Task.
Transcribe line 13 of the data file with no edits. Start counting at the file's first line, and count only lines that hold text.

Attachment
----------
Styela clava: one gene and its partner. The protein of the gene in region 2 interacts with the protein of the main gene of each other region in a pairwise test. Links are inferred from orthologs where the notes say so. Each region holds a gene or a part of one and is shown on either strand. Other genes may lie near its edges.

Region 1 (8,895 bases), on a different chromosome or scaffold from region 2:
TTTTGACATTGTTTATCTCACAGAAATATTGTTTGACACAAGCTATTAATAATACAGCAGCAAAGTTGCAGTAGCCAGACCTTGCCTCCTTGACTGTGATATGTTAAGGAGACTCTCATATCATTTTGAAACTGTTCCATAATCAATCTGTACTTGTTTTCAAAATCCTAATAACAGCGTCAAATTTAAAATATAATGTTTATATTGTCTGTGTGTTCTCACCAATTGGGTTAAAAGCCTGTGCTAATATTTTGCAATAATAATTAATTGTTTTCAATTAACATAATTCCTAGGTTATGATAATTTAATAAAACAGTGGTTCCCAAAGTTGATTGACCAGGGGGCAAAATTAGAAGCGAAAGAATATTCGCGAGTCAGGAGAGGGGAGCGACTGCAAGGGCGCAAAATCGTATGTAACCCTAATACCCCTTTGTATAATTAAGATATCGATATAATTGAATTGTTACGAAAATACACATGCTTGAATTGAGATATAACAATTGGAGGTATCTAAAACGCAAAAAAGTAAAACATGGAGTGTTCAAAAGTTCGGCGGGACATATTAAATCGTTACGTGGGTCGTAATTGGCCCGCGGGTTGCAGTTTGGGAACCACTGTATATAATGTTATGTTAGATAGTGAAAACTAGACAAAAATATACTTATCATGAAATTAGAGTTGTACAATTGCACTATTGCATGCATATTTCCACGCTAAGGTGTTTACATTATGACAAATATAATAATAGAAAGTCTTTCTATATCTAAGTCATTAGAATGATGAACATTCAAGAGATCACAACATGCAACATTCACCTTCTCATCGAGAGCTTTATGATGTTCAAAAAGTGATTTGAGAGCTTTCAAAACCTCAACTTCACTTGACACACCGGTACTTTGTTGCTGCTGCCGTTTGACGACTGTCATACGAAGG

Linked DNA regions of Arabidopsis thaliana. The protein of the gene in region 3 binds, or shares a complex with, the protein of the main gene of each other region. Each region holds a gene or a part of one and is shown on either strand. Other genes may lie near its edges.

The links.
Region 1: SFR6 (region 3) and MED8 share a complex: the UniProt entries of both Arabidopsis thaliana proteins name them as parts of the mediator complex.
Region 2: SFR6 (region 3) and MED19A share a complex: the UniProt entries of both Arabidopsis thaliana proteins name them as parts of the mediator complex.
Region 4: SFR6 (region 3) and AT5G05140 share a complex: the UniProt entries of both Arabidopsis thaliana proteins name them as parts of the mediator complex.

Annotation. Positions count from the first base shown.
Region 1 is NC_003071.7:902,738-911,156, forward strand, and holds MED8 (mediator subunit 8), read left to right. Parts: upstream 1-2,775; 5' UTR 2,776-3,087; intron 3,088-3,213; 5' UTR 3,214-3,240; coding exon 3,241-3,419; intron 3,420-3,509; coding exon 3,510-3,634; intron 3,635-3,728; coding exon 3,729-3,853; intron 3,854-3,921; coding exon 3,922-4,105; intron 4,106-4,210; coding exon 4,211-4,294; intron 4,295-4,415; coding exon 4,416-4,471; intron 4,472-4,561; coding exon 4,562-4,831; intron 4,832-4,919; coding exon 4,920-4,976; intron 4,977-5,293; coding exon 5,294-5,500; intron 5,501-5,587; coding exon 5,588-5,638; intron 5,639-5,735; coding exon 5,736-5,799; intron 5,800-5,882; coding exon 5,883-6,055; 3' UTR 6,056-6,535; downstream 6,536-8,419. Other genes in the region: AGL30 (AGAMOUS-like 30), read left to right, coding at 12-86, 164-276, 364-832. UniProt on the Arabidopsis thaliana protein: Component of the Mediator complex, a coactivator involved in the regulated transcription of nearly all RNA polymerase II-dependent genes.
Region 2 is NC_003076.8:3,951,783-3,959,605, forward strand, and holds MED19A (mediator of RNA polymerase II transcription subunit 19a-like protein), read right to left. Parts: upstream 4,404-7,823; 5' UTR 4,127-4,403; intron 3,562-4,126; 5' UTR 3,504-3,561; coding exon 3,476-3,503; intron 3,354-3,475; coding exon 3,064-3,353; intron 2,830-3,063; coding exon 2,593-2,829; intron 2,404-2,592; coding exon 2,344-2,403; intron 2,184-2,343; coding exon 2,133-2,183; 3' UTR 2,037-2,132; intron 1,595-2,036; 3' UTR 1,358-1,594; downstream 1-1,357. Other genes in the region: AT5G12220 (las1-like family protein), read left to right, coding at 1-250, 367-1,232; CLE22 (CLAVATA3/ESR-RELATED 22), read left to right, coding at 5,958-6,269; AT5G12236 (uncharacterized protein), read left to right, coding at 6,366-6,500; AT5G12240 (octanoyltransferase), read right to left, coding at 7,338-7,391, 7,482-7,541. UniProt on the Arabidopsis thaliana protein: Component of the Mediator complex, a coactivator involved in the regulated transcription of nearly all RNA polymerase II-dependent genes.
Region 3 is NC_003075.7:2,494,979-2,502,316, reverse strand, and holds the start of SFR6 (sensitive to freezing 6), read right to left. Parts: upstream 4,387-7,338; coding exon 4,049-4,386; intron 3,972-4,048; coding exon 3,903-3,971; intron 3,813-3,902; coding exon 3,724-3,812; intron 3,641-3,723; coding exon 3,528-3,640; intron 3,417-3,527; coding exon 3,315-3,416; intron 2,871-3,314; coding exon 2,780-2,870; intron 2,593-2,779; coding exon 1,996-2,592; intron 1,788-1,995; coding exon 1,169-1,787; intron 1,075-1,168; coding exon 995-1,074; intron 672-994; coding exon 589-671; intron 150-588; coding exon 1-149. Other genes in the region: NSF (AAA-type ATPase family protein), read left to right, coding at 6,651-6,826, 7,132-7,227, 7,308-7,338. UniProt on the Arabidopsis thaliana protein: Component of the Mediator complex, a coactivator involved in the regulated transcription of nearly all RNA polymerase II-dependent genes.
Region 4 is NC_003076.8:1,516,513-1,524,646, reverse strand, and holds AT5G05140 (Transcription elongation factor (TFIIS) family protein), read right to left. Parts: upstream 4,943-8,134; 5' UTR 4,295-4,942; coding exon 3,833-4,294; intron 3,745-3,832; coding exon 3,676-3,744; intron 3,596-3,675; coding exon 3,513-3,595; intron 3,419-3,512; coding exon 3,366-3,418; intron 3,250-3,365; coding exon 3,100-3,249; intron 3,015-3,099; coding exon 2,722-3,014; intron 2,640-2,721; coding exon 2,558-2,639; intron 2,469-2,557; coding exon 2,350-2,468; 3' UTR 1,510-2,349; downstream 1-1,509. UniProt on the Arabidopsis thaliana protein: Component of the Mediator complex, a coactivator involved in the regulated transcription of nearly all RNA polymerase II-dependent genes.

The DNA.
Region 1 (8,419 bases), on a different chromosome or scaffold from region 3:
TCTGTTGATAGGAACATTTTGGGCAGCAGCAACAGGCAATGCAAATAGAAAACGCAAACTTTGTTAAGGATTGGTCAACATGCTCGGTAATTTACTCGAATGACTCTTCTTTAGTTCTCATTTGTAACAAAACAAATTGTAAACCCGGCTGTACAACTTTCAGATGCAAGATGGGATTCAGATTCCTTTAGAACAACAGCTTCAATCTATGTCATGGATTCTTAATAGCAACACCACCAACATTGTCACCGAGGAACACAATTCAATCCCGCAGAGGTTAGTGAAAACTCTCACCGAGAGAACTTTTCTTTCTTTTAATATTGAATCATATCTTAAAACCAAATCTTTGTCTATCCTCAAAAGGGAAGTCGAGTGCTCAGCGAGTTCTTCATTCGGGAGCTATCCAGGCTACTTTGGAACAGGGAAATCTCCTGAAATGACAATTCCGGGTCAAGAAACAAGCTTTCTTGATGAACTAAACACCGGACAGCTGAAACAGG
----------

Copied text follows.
Region 4 is NC_003076.8:1,516,513-1,524,646, reverse strand, and holds AT5G05140 (Transcription elongation factor (TFIIS) family protein), read right to left. Parts: upstream 4,943-8,134; 5' UTR 4,295-4,942; coding exon 3,833-4,294; intron 3,745-3,832; coding exon 3,676-3,744; intron 3,596-3,675; coding exon 3,513-3,595; intron 3,419-3,512; coding exon 3,366-3,418; intron 3,250-3,365; coding exon 3,100-3,249; intron 3,015-3,099; coding exon 2,722-3,014; intron 2,640-2,721; coding exon 2,558-2,639; intron 2,469-2,557; coding exon 2,350-2,468; 3' UTR 1,510-2,349; downstream 1-1,509. UniProt on the Arabidopsis thaliana protein: Component of the Mediator complex, a coactivator involved in the regulated transcription of nearly all RNA polymerase II-dependent genes.